3 Simple Tips for Execs from Endurance Sports

Tomorrow my husband and I will join about 1800 other endurance athletes in the Pikes Peak Ascent - a half marathon that begins  in Manitou Springs, CO and climbs 7,815 feet to the top of the 14,115 foot summit of Pikes Peak.

This race is pretty much the apex of our summer racing season. We participate in 10-12 endurance events beginning in May and winding down in September. And so by this time in the season - my fitness is usually excellent, my race-day habits finely tuned, and my confidence boosted by a few good finishing times.

But this race is something different. This will be my sixth time participating in the Ascent, and every year I approach it with respect, reverence and if I'm honest - a fair bit of dread. This storied event is arguably one of the most difficult half marathons in the United States - maybe the world. The weather is incredibly varied, and sometimes volatile - it could be 65 degrees and sunny at the top or snowing in August. The trail - while well groomed - is rocky and full of tree roots, and above tree line (when most people start to really feel the physical and mental effects of high altitude)  - the scree is loose and unstable.

So - despite the fact that I'm fit, prepared and experienced, I'm still finding myself anxious and tense about the effort tomorrow.

There are many parallels I make from endurance training and racing to work and life, but it occurred to me this morning that this habit of spending the 24 or 48 hours before an event being nervous, withdrawn and slightly sick to my stomach is a real waste of time and space. And it's something I think we all do - in life and especially in our careers.

Being a leader is very much like being an endurance athlete. In everyday "training", you get up every morning earlier than most. You schedule your time carefully. You prioritize the most important things in your day. And you continue to make and track progress on goals that won't come to fruition for months, or quarters or in some cases years.  There are intense effort periods interspersed with slower, recovery days.  And as "race day" approaches -  be it a board meeting, a big presentation, a restructuring announcement, a tough earnings call - the stress and pressure mounts, and many leaders will find themselves grumpy, withdrawn, stressed and dreading what's coming.

Now - a good leader will make sure to be well prepared, plow through and importantly knows from experience that it's all part of the job - and it will be over soon enough. But how much is that dread, worry, and stress helping anyone - your team, your family, yourself? And how much is it costing?

It's perfectly normal to have stress. When you're continually striving for improvement, setting new goals, pushing your organization to achieve better and bigger things, there's a natural tension and as you reach new levels of success and achievement, the projects become more impactful and therefore the stakes are higher. Good leaders understand their responsibilities and play their edges to stretch into new levels. But a few mindset shifts can go a long way to being a great leader who inspires and stays well balanced and fulfilled too.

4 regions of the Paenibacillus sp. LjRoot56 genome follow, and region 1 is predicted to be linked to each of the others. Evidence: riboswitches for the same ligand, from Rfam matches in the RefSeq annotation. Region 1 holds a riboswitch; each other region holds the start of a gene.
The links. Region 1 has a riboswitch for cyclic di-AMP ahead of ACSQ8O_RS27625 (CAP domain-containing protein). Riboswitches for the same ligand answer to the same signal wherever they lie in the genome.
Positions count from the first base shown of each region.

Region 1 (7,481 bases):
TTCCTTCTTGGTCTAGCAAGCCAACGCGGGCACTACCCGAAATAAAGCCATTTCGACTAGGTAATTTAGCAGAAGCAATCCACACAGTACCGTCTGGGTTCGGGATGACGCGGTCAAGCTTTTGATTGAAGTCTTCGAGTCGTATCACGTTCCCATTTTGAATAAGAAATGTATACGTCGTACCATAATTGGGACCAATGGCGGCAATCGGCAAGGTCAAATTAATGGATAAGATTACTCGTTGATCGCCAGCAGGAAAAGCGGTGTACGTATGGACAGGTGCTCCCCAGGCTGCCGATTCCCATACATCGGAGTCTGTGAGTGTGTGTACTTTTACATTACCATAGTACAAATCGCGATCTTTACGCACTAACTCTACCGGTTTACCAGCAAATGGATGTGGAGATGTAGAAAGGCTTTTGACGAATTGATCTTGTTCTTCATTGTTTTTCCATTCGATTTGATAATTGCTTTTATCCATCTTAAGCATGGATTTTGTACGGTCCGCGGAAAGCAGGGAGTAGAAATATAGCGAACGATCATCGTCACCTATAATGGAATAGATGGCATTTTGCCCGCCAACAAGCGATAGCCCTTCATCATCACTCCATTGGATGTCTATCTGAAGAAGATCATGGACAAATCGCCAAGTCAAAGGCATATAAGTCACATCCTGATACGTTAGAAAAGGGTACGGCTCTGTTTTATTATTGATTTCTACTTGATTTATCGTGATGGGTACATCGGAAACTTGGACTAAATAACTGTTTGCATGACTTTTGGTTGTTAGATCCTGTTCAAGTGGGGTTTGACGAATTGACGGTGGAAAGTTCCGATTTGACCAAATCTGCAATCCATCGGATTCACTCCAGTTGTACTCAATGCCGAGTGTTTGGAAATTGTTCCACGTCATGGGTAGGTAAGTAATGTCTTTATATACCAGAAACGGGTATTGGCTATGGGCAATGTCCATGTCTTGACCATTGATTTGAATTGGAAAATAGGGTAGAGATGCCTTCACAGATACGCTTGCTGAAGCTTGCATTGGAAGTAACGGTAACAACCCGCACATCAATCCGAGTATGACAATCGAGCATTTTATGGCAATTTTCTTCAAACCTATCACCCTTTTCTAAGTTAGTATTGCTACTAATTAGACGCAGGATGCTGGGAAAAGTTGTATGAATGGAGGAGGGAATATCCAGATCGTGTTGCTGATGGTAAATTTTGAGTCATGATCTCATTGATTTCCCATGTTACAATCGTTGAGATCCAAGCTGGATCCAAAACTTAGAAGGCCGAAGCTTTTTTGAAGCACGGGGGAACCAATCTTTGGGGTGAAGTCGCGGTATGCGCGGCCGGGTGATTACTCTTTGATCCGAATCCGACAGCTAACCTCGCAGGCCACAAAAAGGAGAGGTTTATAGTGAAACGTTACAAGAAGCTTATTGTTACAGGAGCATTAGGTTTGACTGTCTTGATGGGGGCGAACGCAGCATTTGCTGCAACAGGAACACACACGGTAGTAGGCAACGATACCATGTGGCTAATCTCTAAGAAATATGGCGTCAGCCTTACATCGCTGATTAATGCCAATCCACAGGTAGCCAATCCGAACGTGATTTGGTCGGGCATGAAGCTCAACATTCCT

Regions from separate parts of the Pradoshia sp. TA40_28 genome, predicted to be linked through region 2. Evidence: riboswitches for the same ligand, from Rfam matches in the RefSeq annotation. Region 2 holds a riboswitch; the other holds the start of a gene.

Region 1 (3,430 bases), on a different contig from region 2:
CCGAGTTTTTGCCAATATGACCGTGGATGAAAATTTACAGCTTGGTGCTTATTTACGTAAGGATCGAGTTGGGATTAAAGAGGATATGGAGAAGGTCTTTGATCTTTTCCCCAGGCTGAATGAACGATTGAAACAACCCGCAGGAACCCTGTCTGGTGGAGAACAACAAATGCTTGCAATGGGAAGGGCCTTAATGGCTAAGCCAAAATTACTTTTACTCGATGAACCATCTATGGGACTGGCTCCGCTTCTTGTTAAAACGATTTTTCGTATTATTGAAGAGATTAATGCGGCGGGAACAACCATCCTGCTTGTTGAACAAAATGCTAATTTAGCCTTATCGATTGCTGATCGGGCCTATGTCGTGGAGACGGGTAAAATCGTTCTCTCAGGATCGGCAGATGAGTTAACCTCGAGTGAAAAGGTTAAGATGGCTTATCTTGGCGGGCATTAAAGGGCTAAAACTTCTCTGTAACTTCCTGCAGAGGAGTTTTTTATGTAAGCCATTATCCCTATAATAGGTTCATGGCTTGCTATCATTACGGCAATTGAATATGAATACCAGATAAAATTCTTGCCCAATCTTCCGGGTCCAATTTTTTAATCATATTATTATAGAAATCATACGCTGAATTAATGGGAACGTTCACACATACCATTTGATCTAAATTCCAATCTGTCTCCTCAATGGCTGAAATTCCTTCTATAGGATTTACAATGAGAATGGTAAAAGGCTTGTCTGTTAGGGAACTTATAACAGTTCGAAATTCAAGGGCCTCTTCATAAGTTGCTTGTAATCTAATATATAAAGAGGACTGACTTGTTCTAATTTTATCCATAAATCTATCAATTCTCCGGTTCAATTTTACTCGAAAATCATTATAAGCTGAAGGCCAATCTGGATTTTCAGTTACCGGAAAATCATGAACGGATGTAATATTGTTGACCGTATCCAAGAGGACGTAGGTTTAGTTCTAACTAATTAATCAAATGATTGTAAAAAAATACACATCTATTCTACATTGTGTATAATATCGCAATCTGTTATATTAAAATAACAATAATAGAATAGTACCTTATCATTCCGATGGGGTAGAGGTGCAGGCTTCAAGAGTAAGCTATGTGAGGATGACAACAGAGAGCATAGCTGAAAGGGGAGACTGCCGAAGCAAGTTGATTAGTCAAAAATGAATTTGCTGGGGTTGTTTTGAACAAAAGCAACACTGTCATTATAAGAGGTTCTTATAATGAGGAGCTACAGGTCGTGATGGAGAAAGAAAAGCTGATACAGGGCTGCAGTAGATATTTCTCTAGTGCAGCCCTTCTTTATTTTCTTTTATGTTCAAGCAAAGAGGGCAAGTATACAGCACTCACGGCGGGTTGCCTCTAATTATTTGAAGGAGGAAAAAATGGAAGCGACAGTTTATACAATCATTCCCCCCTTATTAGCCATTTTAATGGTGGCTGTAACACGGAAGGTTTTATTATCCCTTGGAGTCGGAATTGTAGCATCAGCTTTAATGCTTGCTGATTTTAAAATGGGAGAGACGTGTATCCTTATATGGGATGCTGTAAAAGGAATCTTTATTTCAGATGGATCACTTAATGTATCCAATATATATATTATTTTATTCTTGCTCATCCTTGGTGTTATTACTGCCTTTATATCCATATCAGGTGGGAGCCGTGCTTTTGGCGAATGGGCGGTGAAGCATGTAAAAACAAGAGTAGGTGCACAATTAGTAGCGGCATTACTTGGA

1. Focus on the Best Possible Outcome

If you're constantly white-knuckling it as you roll out new programs or stretch goals into the organization, you're on the side of dread. Elite athletes (and we amateurs, too) find that visualizing their perfect race has measurable impact on their success. What if you shifted your own thought process? What if instead of worrying that the team can't live up to your expectations, you began to anticipate with excitement that they will surpass them? What if you stayed curious about what kinds of new ways of solving a problem they can come up with? When you anticipate good things - they stand a better chance of coming to fruition than when you expect that they won't. Positive, supportive leaders create healthier more productive company cultures.

2. Build Your Stress Resilience

But great leaders do that AND thrive in life. Finding a healthy balance of stress and tension and joy and ease in your journey to achieve is one of the attributes that sets great leaders apart from good leaders. One of the ways athletes measure fitness is how fast we recover from training stress. In your everyday training, consider how to build stress resilience.

3. Trust your Training

You've got this. You and your team have prepared, you triple checked the deck, and you've rehearsed your presentation. In the day or two before a big race, I suddenly start questioning my training - wondering if I should have added more strength training in, worrying about how much time I've spent on the bike vs. on my feet.

When you want to do well, and it's important, it's natural to have race-day jitters. But it's your years of experience, your resilience, your ability to be present and roll with the unexpected that makes you a really great leader. Mindfulness is the most powerful tool I know to be able to slow down and be in the moment. And being in the moment is the most powerful leadership trait you can have on game day. Trust your training. Breathe. Enjoy the ride - you'll be a better leader if you do.

Jennifer Thurman